As a result of Article 1, Section 8 of the Constitution that specified "the Congress shall have power… to promote the progress of science and useful arts, by securing for limited times to authors and inventors the exclusive right to their writings and discoveries," the first patent law was passed in 1790. This law spelled out the criteria for granting patents: they were to go to the original inventor; that the invention was not to have been "known before or used"; and that the invention or discovery be useful. The first inventor to be awarded an American patent under the new law was Samuel Hopkins, for his formula for making "Pot and Pearl Ashes."
The patent law of 1790 would be widely imitated. The law, however, did not establish a separate office or administrator to award patents. Instead, examining and awarding patents was considered a part-time job that the secretaries of war and state and the attorney general could perform in their spare time. It was up to them to give patents, deciding either collectively or individually. Secretary of State Thomas Jefferson, himself an inventor, had perhaps the keenest interest in this sideline. However, soon he, too, was inundated, bringing many public complaints about the slowness and cumbersomeness of the patenting process. Nonetheless, in three years, 57 patents were issued for such inventions as type punches, a machine for manufacturing nails, and various steam-power innovations.
To streamline the patenting process and cut down on the time it took to award patents, Congress passed a new law in 1793 that effectively nullified the previous one. This law was decidedly inferior to the one it replaced, since all it did was require a person to register an invention without the stipulation that it be examined and determined to be original or useful. While this certainly simplified the patenting process, it opened the door for all kinds of chicanery, which gave rise to a large number of lawsuits. For the next few decades, however, this law remained in force, until a backlash produced a reformed and stronger patent law in 1836.
The new law reinstated the requirement that an invention's originality had to be proven, which in essence was a restatement of the 1790 patent statute. The 1836 version, however, distinguished itself from its predecessor by its provision for a separate patent bureau with its own staff that worked full-time on patent processing. While Congress in 1802 had created a discrete patent office within the State Department, this one-person office was mandated to do little more than register patents. Hence the 1836 reformed patent statute set up what amounted to a modem patent office, headed by a commissioner of patents; and for the first time, an inventor had the right to appeal if his patent application was rejected.
This new law reinstated the 1790 patent statute's liberal stance toward foreign inventors, who were once again eligible for patents. As in the 1790 and 1793 laws, the inventor, and not the first to file an invention, had the sole right to apply for a patent. That meant that an inventor could freely sound out her ideas or attempt the commercialization of her invention as long as this occurred within 12 months of the first filing date of her patent application.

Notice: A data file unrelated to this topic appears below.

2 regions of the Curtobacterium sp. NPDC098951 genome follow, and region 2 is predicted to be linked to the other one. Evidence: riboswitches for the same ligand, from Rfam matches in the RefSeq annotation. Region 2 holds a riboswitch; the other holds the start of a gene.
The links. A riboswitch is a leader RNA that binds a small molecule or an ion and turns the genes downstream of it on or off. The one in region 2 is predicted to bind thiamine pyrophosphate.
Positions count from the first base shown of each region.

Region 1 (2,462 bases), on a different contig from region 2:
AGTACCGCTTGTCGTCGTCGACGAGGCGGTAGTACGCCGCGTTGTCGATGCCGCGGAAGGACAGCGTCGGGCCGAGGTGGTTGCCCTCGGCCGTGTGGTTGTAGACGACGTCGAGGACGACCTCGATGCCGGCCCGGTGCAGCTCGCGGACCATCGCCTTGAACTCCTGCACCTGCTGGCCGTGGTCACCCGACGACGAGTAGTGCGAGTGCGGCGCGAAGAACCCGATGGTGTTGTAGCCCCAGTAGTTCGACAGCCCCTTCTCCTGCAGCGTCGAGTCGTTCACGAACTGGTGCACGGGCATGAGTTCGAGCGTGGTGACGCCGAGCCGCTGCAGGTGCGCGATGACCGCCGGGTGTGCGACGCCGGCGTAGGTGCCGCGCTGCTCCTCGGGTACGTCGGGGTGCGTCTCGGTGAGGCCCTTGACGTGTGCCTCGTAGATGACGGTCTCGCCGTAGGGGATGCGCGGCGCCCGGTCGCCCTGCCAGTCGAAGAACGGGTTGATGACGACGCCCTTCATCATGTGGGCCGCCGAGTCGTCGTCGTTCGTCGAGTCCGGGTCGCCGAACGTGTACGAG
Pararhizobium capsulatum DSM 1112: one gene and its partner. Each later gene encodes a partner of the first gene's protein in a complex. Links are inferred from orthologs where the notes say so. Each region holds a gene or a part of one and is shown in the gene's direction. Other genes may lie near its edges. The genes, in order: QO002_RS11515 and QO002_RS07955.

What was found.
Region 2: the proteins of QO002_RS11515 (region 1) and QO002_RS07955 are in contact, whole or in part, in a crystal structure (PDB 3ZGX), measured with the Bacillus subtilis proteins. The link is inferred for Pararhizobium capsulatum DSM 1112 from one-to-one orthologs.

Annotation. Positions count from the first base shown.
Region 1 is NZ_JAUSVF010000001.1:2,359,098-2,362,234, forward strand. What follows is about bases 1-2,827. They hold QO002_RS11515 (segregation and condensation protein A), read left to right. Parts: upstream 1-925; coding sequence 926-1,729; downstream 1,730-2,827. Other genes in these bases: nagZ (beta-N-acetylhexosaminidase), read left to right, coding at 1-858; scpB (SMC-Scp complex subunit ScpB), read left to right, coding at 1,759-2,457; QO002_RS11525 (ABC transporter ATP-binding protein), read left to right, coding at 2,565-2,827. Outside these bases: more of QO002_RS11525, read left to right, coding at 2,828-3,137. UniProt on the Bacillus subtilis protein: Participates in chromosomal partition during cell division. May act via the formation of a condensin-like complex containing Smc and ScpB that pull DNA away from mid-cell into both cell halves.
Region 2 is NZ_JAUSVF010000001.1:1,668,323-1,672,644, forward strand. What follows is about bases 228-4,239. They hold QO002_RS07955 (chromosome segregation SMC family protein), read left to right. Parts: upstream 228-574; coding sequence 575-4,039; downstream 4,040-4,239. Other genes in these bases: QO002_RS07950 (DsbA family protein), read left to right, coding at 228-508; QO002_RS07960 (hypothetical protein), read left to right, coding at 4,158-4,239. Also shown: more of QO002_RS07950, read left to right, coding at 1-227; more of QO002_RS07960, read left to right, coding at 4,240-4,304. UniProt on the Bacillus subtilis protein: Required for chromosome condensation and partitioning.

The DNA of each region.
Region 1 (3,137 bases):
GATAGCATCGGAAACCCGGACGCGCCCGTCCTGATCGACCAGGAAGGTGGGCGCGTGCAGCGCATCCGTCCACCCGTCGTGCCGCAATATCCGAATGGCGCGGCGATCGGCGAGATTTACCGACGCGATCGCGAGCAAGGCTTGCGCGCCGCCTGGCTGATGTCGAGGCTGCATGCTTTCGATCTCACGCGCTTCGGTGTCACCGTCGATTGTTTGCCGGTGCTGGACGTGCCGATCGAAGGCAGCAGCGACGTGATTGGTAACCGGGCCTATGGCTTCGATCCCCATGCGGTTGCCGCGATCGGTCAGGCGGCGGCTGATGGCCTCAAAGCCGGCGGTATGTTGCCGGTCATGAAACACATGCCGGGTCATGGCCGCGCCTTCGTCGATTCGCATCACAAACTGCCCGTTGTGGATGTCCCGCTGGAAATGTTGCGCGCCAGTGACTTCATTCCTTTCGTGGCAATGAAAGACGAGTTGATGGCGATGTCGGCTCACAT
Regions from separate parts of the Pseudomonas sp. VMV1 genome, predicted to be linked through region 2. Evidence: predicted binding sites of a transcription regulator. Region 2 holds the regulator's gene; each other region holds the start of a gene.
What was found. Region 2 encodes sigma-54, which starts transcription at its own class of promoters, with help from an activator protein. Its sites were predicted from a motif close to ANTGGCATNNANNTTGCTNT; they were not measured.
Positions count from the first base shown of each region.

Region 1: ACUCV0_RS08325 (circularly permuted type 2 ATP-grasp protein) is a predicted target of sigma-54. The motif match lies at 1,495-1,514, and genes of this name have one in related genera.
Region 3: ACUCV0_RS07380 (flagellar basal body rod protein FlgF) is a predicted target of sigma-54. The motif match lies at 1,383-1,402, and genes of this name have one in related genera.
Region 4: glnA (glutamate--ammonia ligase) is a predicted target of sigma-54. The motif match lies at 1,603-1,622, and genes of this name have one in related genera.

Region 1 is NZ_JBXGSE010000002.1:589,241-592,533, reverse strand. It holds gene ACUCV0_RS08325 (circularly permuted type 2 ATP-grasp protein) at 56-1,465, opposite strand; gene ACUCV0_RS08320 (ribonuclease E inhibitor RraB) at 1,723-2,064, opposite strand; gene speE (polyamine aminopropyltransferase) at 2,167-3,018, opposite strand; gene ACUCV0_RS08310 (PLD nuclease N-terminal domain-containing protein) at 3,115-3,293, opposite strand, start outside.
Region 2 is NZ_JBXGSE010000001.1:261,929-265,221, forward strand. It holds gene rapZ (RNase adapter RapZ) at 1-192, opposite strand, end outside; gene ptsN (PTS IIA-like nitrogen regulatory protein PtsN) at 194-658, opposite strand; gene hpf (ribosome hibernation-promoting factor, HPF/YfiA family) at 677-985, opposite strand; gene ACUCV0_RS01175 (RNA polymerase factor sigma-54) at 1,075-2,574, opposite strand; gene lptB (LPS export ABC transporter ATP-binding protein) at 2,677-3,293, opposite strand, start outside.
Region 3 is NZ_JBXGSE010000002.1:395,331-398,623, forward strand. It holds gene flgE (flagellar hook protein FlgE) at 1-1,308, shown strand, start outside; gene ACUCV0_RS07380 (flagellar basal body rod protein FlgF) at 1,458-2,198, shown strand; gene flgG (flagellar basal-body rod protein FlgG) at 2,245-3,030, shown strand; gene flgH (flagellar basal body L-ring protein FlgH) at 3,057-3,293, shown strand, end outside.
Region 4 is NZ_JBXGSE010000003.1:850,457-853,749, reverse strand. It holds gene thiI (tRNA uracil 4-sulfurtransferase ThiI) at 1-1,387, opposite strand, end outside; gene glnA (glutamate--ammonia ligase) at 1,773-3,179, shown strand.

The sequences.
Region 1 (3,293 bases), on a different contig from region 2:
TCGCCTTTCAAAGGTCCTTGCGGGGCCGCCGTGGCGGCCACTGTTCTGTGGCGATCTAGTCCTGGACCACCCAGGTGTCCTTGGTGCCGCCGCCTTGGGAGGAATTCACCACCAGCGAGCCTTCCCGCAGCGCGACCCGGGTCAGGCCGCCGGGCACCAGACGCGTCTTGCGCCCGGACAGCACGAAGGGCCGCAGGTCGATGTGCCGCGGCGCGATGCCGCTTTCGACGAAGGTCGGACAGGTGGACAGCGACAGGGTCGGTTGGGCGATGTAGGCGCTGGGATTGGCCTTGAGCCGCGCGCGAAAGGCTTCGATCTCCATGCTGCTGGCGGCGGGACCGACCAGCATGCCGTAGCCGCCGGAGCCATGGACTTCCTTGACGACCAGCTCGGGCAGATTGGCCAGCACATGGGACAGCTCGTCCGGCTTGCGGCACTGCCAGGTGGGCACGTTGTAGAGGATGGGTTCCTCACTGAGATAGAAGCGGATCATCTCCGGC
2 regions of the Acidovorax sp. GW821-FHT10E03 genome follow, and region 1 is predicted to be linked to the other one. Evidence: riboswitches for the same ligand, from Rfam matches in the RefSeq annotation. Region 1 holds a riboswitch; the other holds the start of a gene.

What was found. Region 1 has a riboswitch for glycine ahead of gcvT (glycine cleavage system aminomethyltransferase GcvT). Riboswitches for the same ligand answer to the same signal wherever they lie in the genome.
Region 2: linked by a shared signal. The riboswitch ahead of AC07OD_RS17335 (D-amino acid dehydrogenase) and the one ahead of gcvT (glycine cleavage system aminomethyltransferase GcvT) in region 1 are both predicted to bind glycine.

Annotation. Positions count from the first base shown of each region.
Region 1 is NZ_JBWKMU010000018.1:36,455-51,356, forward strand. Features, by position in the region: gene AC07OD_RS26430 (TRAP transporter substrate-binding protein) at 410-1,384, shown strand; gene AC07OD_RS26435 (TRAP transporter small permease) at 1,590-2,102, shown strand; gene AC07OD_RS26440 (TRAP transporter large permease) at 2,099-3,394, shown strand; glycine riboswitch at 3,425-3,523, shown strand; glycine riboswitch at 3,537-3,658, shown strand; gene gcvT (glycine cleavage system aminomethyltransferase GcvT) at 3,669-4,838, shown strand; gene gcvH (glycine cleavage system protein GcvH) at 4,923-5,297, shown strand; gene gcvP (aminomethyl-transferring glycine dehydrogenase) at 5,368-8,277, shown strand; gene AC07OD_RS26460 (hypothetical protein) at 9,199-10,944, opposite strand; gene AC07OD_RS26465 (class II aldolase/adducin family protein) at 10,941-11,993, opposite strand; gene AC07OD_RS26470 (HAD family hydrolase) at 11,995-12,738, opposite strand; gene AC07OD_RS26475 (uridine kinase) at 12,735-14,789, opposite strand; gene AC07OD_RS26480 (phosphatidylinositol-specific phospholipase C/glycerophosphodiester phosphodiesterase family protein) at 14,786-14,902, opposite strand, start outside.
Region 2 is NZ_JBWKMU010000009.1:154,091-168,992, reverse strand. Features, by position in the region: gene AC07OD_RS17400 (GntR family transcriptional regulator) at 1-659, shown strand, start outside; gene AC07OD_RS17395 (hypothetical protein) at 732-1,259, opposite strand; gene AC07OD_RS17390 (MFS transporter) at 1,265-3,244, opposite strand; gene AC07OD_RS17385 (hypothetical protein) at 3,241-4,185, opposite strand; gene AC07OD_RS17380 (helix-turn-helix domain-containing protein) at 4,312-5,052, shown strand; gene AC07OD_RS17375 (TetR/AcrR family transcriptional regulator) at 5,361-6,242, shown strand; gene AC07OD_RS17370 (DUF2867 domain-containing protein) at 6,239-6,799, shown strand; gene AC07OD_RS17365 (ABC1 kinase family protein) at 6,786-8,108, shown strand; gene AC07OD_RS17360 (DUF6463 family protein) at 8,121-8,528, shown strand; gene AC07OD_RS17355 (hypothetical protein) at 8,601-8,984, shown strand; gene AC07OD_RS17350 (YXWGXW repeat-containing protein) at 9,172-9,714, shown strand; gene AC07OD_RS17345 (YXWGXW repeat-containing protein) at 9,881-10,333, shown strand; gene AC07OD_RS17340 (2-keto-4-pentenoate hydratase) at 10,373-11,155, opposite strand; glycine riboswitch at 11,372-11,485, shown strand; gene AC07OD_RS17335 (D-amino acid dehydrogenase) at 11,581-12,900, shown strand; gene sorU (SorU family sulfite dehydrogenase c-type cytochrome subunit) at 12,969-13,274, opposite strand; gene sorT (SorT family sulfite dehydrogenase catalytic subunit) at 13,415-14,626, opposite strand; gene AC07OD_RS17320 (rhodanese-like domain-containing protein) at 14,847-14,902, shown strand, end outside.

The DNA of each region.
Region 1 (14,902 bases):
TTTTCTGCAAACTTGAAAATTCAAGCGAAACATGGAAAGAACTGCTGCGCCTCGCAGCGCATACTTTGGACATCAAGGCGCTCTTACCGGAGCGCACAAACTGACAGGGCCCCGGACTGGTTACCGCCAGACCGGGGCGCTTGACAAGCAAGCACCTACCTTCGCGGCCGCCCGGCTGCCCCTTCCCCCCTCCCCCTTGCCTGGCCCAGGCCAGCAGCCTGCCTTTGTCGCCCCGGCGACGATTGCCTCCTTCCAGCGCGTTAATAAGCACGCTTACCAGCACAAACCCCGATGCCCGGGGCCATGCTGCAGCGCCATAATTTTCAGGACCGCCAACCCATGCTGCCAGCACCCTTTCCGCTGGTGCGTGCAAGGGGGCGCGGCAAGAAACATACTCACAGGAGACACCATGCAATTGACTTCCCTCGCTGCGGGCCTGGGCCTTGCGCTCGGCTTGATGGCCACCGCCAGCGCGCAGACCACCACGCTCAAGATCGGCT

Even by 20th-century standards, the 1836 patent statute ushered in a modem system of patent processing that was liberal in application, protecting the inventions of foreigners as well as citizens of the United States for a period of 14 years and granting them the right of appeal. While the law would be superseded by another law in 1870 and by the codification of 1952, these later laws would incorporate the features of the 1836 statute. Other changes in patent law occurred in 1842, when design patents were granted for the first time; and 1861, when the 14-year limitation on a patent was extended to the current seventeen years. In 1930, plant patents went into effect, while in 1952, all patent laws were codified.
The United States was so far ahead in its patent application procedure in the 19th century that in 1869 the Patent Office issued seven times as many patents (13,997) than Great Britain, which at that time was considered the world's "workshop." The kinds of inventions no doubt presaged this country's industrial supremacy in the 20th century. Some of the most notable patents were the steam-powered engine (1811), the mechanized reaper (1834), the telegraph (1840), the sewing machine (1846), the typewriter (1868), the telephone (1876), the phonograph (1878), the electric light bulb (1880), and the motion picture projector (1893). Eli Whitney's cotton gin went into use in the first half of the 19th century, but was patented in 1794. In addition, Charles Goodyear's vulcanization of rubber—an example of a process, rather than an instrument or object—received a patent in 1844 and later made the modem bicycle and car tire possible.